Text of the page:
- Automated Valuation Models (AVMs) – Where the whole thing’s done by computer using sophisticated algorithms. If you’d like the gory technical details, read this.
AVMs are cheap and easy. And your lender may be happy with one, especially if you retain a lot of equity and have a low LTV. But they don’t typically take account of all the features and finishes that make your home special – and therefore more valuable.
So, if you want a loan with a borderline LTV or you have a low credit score, you may be happy to tell your lender you’ll pay the cost of a full, traditional home appraisal. According to HomeAdvisor, that was, in early 2022, within a typical range of $313 and $420 for a single-family dwelling.
Denied? Alternatives to Home Equity Loans
Because home equity loans are “secured debts,” they typically have much lower interest rates than unsecured borrowing. So don’t be put off if one lender declines your application. Try other, more sympathetic ones.
But what happens if you’ve kissed every home equity frog you can find and they all turned out to be wholly unroyal amphibians? You’re far from out of options. Here are three:
- Personal loans – These are similar to home equity loans, except they’re unsecured (no LTVs) and tend to have higher interest rates. However, set-up costs are often zero.
- FHA 203K Rehab loan – This only works if you want a home equity loan to fund a home improvement project. It’s easier to qualify and you’ll probably get a low rate. But closing costs may be high.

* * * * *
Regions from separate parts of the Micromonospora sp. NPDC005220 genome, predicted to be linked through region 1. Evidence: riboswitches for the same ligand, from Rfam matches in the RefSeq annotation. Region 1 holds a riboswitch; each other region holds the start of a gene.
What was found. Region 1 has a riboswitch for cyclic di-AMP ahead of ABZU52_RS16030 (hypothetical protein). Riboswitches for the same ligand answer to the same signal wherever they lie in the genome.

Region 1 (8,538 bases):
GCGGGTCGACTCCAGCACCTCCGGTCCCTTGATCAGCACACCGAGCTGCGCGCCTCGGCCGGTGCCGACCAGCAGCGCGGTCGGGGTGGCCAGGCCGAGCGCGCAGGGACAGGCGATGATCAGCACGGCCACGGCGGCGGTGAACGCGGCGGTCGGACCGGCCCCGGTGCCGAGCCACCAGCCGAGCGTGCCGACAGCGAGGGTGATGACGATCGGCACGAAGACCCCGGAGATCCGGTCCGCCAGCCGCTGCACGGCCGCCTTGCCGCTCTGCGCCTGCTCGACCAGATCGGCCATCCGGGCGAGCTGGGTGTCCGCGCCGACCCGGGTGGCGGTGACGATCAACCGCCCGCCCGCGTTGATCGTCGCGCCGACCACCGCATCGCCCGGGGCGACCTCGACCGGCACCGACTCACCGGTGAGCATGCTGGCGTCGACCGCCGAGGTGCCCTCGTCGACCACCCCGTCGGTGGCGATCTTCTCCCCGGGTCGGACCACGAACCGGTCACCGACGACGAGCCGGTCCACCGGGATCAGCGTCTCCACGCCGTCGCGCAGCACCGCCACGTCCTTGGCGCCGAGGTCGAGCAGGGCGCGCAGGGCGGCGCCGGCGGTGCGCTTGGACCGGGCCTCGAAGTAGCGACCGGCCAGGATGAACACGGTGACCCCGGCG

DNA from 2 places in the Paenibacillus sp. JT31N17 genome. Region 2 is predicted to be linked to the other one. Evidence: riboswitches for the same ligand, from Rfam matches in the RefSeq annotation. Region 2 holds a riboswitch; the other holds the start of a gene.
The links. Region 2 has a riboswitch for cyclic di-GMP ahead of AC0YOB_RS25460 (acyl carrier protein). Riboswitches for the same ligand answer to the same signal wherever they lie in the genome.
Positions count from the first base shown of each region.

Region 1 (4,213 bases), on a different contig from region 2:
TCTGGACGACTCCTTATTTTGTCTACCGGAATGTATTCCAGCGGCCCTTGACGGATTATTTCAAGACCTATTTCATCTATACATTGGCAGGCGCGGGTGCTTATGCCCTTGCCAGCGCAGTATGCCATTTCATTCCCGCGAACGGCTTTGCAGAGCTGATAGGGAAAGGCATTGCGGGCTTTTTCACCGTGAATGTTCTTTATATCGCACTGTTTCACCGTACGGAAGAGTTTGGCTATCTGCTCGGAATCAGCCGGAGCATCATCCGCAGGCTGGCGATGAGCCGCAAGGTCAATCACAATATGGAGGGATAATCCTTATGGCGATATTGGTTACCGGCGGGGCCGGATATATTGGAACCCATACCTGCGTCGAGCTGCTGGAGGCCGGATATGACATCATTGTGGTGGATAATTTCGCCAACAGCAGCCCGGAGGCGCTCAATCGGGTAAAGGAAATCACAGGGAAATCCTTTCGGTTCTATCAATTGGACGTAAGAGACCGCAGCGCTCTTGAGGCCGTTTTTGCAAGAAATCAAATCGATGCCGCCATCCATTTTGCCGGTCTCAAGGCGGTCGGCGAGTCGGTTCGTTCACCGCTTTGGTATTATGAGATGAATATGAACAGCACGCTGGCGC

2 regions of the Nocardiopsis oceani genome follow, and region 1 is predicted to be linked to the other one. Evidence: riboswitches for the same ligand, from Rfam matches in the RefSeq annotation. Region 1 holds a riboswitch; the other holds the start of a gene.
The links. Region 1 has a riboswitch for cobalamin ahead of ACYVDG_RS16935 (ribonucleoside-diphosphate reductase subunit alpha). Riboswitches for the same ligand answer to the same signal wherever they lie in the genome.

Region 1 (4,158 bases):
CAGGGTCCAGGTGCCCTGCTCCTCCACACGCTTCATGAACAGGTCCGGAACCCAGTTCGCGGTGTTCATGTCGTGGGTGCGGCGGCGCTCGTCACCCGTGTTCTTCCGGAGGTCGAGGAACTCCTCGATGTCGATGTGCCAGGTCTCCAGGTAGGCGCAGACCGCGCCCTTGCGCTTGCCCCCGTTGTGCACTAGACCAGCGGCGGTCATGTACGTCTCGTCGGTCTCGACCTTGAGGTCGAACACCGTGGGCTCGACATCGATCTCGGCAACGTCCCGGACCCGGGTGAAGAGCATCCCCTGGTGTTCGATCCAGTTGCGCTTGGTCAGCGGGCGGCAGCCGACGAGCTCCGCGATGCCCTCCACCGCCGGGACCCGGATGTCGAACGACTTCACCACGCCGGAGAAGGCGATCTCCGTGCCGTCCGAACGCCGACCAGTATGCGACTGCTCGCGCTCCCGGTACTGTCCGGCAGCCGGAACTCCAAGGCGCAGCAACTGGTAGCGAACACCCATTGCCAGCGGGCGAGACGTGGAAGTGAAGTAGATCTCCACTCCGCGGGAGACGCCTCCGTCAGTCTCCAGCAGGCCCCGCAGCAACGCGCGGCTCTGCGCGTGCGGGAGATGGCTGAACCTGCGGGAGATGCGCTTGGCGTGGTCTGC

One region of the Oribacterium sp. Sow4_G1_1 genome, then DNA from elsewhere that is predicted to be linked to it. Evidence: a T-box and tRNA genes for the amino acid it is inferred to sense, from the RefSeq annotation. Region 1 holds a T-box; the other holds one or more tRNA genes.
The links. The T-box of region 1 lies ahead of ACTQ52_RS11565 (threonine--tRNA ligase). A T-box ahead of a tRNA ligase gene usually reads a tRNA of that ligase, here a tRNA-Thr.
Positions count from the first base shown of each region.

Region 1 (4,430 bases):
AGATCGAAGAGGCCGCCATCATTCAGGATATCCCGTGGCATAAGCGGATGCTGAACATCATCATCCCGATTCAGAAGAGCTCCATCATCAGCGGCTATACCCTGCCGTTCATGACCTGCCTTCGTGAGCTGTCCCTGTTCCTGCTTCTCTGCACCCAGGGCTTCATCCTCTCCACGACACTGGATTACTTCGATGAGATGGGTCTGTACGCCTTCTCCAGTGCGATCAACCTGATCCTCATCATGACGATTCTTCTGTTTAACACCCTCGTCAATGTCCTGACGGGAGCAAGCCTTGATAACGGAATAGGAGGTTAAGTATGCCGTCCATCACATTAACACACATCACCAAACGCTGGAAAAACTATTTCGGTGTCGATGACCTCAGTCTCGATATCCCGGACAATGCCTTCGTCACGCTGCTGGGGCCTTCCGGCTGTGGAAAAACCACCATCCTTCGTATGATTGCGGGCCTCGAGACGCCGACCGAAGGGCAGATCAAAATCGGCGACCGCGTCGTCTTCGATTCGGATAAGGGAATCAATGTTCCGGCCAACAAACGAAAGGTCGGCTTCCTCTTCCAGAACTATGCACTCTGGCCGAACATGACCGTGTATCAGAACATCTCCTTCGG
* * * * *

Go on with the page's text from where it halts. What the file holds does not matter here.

- Debt management plans (DMPs) – If you need to borrow to consolidate your debts. Over time, you could see your DTI fall and your credit score rise. Just be sure to choose a reputable partner.
Think carefully about how you proceed. Having your application declined might be a red flag that is warning you to review your financial circumstances. So take that seriously.
Summing Up How to Get a Home Equity Loan
Generally, American homeowners are rolling in home equity to an unprecedented extent. Here are some startling statistics from CoreLogic, a company that constantly monitors and analyzes home equity. By the last quarter of 2021:
“CoreLogic analysis shows U.S. homeowners with mortgages … have seen their equity increase by a total of over $3.2 trillion since the fourth quarter of 2020, an increase of 29.3% year over year.”
Note, that doesn’t mean American homeowners now have $3.2 trillion in home equity. It says their home equity increased by $3.2 trillion over the single year ending in the last quarter of 2022.
So many of them don’t need advice about how to get a home equity loan. Leaving aside the administrative slog, they’ll find it easy to qualify and access serious quantities of cash, which they can use for any purpose they choose.
But, of course, not every homeowner is so lucky. Some have hit on hard times financially. And others have missed out on such high home price appreciation because they live in areas where those prices have been stagnant or sluggish.
For them, getting a home equity loan may not be so easy. But other choices may be nearly as good.